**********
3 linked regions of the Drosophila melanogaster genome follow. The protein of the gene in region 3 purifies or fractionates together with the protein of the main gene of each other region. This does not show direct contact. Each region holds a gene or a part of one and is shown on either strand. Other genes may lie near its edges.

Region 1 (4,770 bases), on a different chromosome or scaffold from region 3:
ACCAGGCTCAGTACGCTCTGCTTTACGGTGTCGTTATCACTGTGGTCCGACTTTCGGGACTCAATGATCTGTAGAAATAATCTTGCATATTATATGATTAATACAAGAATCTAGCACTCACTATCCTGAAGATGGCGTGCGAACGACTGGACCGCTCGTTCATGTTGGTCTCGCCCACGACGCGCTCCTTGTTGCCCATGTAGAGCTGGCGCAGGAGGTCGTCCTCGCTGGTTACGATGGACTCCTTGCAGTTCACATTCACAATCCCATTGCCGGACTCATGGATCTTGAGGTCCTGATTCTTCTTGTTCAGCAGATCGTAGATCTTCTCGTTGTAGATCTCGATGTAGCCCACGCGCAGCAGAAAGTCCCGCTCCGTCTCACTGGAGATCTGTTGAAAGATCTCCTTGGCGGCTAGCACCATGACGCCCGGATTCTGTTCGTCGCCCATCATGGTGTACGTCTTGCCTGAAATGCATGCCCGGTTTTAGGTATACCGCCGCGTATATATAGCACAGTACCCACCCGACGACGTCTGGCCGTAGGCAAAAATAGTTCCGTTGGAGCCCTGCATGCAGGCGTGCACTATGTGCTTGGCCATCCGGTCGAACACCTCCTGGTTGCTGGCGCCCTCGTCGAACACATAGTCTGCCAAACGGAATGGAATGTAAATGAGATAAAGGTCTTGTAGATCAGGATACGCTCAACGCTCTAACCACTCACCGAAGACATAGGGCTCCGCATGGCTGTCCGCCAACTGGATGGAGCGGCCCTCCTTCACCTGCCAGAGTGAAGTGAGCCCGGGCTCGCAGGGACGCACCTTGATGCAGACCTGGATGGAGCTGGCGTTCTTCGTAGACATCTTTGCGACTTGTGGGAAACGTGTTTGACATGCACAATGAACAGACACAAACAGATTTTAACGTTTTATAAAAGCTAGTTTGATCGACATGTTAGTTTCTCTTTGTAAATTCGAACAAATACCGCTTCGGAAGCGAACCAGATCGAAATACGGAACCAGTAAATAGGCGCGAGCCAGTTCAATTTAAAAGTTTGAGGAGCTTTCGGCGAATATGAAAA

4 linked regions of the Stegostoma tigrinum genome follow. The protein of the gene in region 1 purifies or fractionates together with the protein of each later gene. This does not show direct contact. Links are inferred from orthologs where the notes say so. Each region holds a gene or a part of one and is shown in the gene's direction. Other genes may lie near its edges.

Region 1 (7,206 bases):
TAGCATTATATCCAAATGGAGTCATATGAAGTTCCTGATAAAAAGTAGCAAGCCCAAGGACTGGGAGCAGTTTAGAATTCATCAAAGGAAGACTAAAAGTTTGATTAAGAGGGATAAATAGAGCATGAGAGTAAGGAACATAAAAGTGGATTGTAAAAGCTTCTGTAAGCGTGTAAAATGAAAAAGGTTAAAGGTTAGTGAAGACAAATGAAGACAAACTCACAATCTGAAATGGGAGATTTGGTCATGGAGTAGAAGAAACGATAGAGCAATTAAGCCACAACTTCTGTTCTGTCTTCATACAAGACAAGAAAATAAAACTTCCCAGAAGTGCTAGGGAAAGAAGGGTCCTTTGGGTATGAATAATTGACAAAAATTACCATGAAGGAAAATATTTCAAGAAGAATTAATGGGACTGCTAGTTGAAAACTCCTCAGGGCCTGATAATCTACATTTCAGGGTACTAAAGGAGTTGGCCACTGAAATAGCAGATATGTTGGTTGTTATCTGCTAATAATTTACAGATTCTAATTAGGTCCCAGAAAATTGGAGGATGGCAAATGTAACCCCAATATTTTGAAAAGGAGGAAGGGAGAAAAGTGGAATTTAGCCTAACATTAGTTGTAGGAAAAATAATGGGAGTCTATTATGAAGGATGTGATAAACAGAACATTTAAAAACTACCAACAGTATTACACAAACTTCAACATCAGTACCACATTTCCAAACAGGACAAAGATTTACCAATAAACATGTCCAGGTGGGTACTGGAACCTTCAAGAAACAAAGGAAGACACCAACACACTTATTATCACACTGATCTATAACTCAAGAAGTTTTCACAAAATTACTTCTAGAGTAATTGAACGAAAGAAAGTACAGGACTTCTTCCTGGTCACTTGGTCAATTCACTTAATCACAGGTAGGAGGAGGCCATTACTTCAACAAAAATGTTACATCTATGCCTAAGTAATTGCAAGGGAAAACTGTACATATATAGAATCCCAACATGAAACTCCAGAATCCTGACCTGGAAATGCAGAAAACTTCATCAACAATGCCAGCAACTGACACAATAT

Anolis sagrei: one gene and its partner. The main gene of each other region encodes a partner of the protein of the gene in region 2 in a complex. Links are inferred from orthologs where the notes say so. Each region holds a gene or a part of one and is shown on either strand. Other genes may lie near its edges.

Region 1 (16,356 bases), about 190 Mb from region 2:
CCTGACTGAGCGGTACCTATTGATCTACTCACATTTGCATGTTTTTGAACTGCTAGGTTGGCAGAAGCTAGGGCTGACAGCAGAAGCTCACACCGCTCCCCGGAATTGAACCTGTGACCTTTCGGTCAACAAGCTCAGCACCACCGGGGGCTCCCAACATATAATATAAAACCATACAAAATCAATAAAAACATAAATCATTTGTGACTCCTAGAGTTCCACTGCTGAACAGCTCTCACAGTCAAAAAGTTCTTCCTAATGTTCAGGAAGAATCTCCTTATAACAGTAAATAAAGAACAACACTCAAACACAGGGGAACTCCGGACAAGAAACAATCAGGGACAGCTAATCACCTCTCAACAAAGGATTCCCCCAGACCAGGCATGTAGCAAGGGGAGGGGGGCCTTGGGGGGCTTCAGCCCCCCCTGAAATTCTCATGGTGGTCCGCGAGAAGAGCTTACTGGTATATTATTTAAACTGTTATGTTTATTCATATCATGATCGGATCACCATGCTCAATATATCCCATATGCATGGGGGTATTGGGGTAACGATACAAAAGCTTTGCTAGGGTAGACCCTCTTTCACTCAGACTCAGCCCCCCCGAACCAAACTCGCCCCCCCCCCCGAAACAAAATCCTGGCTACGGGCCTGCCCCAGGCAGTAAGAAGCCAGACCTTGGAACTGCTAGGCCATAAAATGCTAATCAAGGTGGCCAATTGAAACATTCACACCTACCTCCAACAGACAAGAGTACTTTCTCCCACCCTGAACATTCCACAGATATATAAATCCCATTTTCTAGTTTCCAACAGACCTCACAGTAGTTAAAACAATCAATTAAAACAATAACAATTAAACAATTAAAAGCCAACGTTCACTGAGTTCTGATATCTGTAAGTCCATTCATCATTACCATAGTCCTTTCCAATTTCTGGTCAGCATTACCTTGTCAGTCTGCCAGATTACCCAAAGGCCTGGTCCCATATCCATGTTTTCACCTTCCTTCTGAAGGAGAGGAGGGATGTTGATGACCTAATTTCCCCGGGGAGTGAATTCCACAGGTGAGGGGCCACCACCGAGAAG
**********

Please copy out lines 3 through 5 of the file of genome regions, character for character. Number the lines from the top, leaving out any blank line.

ACCAGGCTCAGTACGCTCTGCTTTACGGTGTCGTTATCACTGTGGTCCGACTTTCGGGACTCAATGATCTGTAGAAATAATCTTGCATATTATATGATTAATACAAGAATCTAGCACTCACTATCCTGAAGATGGCGTGCGAACGACTGGACCGCTCGTTCATGTTGGTCTCGCCCACGACGCGCTCCTTGTTGCCCATGTAGAGCTGGCGCAGGAGGTCGTCCTCGCTGGTTACGATGGACTCCTTGCAGTTCACATTCACAATCCCATTGCCGGACTCATGGATCTTGAGGTCCTGATTCTTCTTGTTCAGCAGATCGTAGATCTTCTCGTTGTAGATCTCGATGTAGCCCACGCGCAGCAGAAAGTCCCGCTCCGTCTCACTGGAGATCTGTTGAAAGATCTCCTTGGCGGCTAGCACCATGACGCCCGGATTCTGTTCGTCGCCCATCATGGTGTACGTCTTGCCTGAAATGCATGCCCGGTTTTAGGTATACCGCCGCGTATATATAGCACAGTACCCACCCGACGACGTCTGGCCGTAGGCAAAAATAGTTCCGTTGGAGCCCTGCATGCAGGCGTGCACTATGTGCTTGGCCATCCGGTCGAACACCTCCTGGTTGCTGGCGCCCTCGTCGAACACATAGTCTGCCAAACGGAATGGAATGTAAATGAGATAAAGGTCTTGTAGATCAGGATACGCTCAACGCTCTAACCACTCACCGAAGACATAGGGCTCCGCATGGCTGTCCGCCAACTGGATGGAGCGGCCCTCCTTCACCTGCCAGAGTGAAGTGAGCCCGGGCTCGCAGGGACGCACCTTGATGCAGACCTGGATGGAGCTGGCGTTCTTCGTAGACATCTTTGCGACTTGTGGGAAACGTGTTTGACATGCACAATGAACAGACACAAACAGATTTTAACGTTTTATAAAAGCTAGTTTGATCGACATGTTAGTTTCTCTTTGTAAATTCGAACAAATACCGCTTCGGAAGCGAACCAGATCGAAATACGGAACCAGTAAATAGGCGCGAGCCAGTTCAATTTAAAAGTTTGAGGAGCTTTCGGCGAATATGAAAA

4 linked regions of the Stegostoma tigrinum genome follow. The protein of the gene in region 1 purifies or fractionates together with the protein of each later gene. This does not show direct contact. Links are inferred from orthologs where the notes say so. Each region holds a gene or a part of one and is shown in the gene's direction. Other genes may lie near its edges.

Region 1 (7,206 bases):